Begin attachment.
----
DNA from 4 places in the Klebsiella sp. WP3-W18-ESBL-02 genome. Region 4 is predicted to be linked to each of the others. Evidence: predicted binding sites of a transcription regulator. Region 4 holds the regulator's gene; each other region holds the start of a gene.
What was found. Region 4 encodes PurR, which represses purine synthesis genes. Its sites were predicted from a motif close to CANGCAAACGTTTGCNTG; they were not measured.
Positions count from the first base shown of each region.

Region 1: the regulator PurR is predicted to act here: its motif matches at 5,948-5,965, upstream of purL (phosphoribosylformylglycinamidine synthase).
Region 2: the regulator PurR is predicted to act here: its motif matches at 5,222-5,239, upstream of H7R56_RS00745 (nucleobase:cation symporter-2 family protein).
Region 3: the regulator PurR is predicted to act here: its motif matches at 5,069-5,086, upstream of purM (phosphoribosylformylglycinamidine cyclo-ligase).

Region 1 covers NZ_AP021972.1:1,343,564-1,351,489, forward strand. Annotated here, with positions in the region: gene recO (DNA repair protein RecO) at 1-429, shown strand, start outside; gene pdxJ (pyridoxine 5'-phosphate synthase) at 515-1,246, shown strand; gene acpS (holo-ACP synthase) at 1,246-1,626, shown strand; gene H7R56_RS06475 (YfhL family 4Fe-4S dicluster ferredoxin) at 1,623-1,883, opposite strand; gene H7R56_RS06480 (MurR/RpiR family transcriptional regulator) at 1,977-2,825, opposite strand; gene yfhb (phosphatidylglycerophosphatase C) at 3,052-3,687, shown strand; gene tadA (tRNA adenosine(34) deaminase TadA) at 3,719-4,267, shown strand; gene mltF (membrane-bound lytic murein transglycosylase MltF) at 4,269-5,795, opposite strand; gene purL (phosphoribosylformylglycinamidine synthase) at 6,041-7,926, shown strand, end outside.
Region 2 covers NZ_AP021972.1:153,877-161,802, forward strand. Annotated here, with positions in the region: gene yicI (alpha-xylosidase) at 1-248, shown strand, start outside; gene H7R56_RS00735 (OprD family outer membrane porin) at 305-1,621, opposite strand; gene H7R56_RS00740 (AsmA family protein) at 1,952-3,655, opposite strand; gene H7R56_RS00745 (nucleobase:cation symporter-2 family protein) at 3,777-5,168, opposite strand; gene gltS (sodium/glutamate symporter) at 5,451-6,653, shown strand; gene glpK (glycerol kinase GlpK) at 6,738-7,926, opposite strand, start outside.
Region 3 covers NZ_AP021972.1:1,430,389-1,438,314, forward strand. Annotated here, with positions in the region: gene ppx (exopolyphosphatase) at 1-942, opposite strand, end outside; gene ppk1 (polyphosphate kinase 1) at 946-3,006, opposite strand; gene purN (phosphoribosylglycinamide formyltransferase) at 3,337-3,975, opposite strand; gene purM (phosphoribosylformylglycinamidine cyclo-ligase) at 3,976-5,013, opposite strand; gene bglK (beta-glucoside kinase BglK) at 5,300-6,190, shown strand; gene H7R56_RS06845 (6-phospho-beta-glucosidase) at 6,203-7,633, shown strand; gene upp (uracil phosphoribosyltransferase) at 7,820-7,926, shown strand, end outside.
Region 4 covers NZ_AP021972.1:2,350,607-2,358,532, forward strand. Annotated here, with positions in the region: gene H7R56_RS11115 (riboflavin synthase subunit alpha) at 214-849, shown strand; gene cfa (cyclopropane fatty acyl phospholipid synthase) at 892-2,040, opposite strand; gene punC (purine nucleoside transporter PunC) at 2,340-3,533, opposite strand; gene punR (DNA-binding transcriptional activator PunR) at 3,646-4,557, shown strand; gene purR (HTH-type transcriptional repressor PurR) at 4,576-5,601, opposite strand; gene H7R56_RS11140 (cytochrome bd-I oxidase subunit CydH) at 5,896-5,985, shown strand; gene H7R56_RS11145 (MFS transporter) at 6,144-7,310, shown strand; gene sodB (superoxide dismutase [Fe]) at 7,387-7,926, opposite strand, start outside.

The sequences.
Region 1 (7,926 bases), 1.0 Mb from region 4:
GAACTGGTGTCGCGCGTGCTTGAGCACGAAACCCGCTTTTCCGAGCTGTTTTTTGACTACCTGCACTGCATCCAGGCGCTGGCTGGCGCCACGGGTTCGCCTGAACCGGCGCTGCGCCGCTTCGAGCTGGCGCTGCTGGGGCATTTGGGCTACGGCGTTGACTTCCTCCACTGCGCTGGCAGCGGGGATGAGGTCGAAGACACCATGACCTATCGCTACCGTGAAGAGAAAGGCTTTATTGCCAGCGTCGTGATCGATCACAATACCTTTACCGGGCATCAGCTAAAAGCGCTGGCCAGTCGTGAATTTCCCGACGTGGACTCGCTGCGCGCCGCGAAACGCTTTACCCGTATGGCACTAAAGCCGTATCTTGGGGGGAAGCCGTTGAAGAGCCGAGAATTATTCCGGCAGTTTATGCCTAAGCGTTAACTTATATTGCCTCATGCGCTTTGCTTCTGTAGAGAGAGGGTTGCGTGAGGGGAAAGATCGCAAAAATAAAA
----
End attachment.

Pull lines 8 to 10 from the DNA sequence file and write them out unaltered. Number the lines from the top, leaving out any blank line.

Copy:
Region 2 covers NZ_AP021972.1:153,877-161,802, forward strand. Annotated here, with positions in the region: gene yicI (alpha-xylosidase) at 1-248, shown strand, start outside; gene H7R56_RS00735 (OprD family outer membrane porin) at 305-1,621, opposite strand; gene H7R56_RS00740 (AsmA family protein) at 1,952-3,655, opposite strand; gene H7R56_RS00745 (nucleobase:cation symporter-2 family protein) at 3,777-5,168, opposite strand; gene gltS (sodium/glutamate symporter) at 5,451-6,653, shown strand; gene glpK (glycerol kinase GlpK) at 6,738-7,926, opposite strand, start outside.
Region 3 covers NZ_AP021972.1:1,430,389-1,438,314, forward strand. Annotated here, with positions in the region: gene ppx (exopolyphosphatase) at 1-942, opposite strand, end outside; gene ppk1 (polyphosphate kinase 1) at 946-3,006, opposite strand; gene purN (phosphoribosylglycinamide formyltransferase) at 3,337-3,975, opposite strand; gene purM (phosphoribosylformylglycinamidine cyclo-ligase) at 3,976-5,013, opposite strand; gene bglK (beta-glucoside kinase BglK) at 5,300-6,190, shown strand; gene H7R56_RS06845 (6-phospho-beta-glucosidase) at 6,203-7,633, shown strand; gene upp (uracil phosphoribosyltransferase) at 7,820-7,926, shown strand, end outside.
Region 4 covers NZ_AP021972.1:2,350,607-2,358,532, forward strand. Annotated here, with positions in the region: gene H7R56_RS11115 (riboflavin synthase subunit alpha) at 214-849, shown strand; gene cfa (cyclopropane fatty acyl phospholipid synthase) at 892-2,040, opposite strand; gene punC (purine nucleoside transporter PunC) at 2,340-3,533, opposite strand; gene punR (DNA-binding transcriptional activator PunR) at 3,646-4,557, shown strand; gene purR (HTH-type transcriptional repressor PurR) at 4,576-5,601, opposite strand; gene H7R56_RS11140 (cytochrome bd-I oxidase subunit CydH) at 5,896-5,985, shown strand; gene H7R56_RS11145 (MFS transporter) at 6,144-7,310, shown strand; gene sodB (superoxide dismutase [Fe]) at 7,387-7,926, opposite strand, start outside.